Sitting there, I wondered how much my musings were inspired by my earlier reference to Our Town, which centers on a young woman who, after her death, gets a chance to relive one perfect day. Her heartrending conclusion: “I didn’t realize. It goes so fast . . . Oh Earth, you are too wonderful for anybody to realize you. Do any human beings ever realize life while they live it—every, every minute?”

I realized that not everyone has the privilege (or desire) to do as I was doing: writing, thinking, and watching the grass grow as I waited for my runners to arrive. But I’m going to suggest that my summer on the road shoulder and The Pulp Stage underscore the same basic fact of life: a critical one that children playing with boxes are not yet to old to have forgotten.

From the children’s perspective, it’s the power of using our own imaginations, rather than deferring to someone else’s. From the adults’ perspective, it’s the power of training ourselves to observe. Could it be that they both exercise the same part of our brains?

A friend recently suggested setting aside a day a week to free ourselves from high-tech distractions; she calls it an “electronic Sabbath,” though she herself isn’t Jewish or Christian.

It’s an interesting idea, though I’m not sure the set-aside has to be as radical as a full day off. My hour sitting by the track was one of the most relaxing times I’d had in weeks, even though I was definitely tethered to my computer, if for no other reason than that I’d rather type than try to decipher my handwriting, later on. But I do think there’s major value to setting aside time to think, imagine, and observe. That, more than anything else, was the lesson from my long-ago summer observing life from the road shoulder.

Happily, as people who enjoy reading plain, unadorned words on paper and imagining what they depict, Analog readers may be well ahead of most of the world in doing so.

Pulp Stage founder and artistic director Haynes puts it all in terms of delight. That, he thinks, is the greatest purpose of storytelling, though he defines it broadly enough to include not just the excitement, during the story, of wondering what will happen next, but the excitement, afterward, of trying to figure it out in greater detail. “With delight,” he says, “comes mind refreshment: an ongoing, waking equivalent to a good night’s sleep and restful dreams.”

And while he doesn’t say it directly, his work with The Pulp Stage suggests that he believes that an essential part of delight lies in freeing the imagination to do what it does best. Which, again, is exactly what print science fiction, at its best, has always done.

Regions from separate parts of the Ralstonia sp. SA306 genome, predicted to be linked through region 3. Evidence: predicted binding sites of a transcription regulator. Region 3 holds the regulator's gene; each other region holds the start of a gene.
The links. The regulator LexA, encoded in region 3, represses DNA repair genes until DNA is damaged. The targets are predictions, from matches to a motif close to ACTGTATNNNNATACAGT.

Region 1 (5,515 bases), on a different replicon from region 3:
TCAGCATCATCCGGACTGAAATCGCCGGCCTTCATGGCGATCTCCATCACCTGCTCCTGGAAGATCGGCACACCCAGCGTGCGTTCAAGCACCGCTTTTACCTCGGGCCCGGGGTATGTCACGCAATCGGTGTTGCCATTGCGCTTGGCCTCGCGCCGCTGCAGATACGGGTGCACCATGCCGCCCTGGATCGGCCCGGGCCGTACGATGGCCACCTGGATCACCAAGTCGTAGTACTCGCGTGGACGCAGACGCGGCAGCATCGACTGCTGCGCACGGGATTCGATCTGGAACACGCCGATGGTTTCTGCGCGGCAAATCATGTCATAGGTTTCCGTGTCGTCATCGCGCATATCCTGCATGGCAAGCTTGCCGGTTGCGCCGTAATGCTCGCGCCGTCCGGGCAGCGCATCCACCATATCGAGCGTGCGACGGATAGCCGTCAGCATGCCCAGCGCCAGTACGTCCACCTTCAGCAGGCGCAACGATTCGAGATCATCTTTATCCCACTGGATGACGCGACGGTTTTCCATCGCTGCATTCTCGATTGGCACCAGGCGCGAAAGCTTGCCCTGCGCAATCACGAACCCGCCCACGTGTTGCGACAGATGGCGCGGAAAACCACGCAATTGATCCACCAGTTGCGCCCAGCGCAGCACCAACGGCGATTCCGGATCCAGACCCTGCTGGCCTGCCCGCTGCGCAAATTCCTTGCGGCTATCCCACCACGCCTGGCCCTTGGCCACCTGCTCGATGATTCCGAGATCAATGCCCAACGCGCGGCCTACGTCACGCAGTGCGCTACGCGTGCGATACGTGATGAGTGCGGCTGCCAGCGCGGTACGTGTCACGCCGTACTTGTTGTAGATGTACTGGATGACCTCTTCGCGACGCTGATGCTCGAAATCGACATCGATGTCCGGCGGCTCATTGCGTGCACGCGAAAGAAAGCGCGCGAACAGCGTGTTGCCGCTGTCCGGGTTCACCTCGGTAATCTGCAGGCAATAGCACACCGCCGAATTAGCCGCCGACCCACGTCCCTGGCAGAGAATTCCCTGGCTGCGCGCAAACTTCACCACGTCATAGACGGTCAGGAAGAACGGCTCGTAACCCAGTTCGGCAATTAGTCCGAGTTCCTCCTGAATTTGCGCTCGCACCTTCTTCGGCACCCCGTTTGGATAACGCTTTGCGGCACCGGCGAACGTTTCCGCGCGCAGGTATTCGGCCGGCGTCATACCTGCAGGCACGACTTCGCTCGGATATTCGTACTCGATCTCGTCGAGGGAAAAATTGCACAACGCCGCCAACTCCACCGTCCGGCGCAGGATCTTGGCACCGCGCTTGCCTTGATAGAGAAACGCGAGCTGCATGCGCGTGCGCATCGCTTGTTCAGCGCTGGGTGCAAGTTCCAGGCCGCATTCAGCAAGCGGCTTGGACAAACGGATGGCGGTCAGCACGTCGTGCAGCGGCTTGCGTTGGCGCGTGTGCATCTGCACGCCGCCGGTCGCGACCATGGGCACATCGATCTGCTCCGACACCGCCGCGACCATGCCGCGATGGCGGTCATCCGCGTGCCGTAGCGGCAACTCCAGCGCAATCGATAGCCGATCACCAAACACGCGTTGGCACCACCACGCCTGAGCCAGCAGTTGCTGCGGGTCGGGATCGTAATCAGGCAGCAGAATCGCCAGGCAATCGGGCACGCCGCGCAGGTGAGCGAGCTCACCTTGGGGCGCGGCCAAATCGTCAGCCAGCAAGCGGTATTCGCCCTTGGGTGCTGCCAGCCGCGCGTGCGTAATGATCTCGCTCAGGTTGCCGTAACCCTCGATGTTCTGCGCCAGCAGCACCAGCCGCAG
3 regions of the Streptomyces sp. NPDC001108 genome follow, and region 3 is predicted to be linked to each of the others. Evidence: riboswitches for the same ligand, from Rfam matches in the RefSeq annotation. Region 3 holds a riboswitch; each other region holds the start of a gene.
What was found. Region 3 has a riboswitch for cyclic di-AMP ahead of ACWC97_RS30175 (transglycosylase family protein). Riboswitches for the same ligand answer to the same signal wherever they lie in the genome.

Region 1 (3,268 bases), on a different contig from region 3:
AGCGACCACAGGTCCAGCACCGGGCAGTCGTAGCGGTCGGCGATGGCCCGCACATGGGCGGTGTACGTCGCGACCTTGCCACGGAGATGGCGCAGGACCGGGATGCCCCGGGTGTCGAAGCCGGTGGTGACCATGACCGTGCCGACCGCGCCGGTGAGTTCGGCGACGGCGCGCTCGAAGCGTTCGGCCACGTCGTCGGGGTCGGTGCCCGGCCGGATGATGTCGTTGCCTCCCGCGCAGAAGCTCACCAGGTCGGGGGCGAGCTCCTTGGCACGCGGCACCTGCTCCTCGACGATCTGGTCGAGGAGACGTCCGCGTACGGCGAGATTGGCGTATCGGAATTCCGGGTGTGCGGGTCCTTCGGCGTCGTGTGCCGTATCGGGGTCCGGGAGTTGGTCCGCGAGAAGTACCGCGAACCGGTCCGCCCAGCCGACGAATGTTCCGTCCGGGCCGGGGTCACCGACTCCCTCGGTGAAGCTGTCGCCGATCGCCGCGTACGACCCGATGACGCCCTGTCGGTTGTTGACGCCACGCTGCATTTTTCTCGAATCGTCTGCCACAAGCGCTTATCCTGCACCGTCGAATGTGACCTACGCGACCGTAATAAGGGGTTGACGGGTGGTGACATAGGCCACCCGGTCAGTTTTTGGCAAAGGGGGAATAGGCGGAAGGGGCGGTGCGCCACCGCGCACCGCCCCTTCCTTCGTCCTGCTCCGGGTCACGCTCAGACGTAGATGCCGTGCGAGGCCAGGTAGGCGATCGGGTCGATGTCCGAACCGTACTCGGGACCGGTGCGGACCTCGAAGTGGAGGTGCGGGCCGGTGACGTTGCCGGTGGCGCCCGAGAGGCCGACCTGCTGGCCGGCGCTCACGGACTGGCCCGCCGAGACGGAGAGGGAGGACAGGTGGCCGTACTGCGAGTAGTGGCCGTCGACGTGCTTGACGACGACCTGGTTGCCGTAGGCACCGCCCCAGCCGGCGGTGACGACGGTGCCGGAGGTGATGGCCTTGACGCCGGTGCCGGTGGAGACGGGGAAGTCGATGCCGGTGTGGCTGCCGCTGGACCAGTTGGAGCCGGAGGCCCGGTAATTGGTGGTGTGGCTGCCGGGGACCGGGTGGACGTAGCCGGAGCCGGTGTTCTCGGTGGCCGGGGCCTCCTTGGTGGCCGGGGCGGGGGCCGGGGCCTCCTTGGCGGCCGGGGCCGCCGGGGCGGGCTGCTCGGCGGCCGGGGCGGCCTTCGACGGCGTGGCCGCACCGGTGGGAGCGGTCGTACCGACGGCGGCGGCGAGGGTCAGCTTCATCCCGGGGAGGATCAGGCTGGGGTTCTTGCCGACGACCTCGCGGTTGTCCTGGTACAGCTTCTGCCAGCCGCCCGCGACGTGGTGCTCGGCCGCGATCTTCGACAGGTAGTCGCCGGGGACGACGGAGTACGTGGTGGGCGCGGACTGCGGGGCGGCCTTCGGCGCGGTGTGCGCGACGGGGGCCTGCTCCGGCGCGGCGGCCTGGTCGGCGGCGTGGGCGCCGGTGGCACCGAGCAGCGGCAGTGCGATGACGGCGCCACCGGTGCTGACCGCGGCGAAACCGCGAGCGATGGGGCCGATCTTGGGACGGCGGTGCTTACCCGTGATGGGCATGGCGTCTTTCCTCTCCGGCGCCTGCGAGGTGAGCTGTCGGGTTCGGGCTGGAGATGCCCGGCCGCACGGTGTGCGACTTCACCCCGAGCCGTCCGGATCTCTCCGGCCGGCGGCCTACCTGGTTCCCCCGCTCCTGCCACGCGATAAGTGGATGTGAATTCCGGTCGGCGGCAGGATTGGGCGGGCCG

Footnotes:

1 The Pulp Stage isn’t the only troupe doing such presentations. Elsewhere, it’s sometimes called reader’s theater.

2 Me, I’d have given last year’s special effects Oscar to The Martian, but the movie that did win, Ex Machina, used its effects for basically the same purpose, helping establish the robot Ava as both alive and non-human. One movie used effects to create a setting; the other used them to create a character.

3 To produce this effect, director Stanley Kubrick glued the pen to a pane of glass and carefully filmed the scene so the glass was invisible.

Richard A. Lovett is one of the most prolific contributors in Analog history. A former law professor, he not only holds a law degree, but a Ph.D. in economics and a B.S. in astrophysics. He also coaches distance runners, including several Olympic Trials competitors, and has worked as a travel writer, humorist, hazardous-waste analyst, sports writer, and food-safety and nutrition writer. He once did a hundred-mile cross-country ski race north of the Arctic Circle in Greenland and coached a woman to fifth place in the world championships in the grueling sport of snowshoe racing, in which he himself competed three times in the national championships.

His short-story collection, Phantom Sense and Other Stories (collaborations with fellow Analog mainstay Mark Niemann-Ross), is available in print or ebook from www.amazon.com and Kindle. Early this year he published another Analog-related book, Here Be There Dragons: Exploring the Fringes of Human Knowledge, from the Rings of Saturn to the Mysteries of Memory, containing eighteen of his more popular Analog fact articles, all updated for 2017. Find him on Facebook, or at www.richardalovett.com.

Copyright © 2017 Richard A. Lovett

Website design and development by Americaneagle.com, Inc.

Close this window
Close this window

Sign up for special offers, information on
next month's issue and more!


Signup Now No, Thanks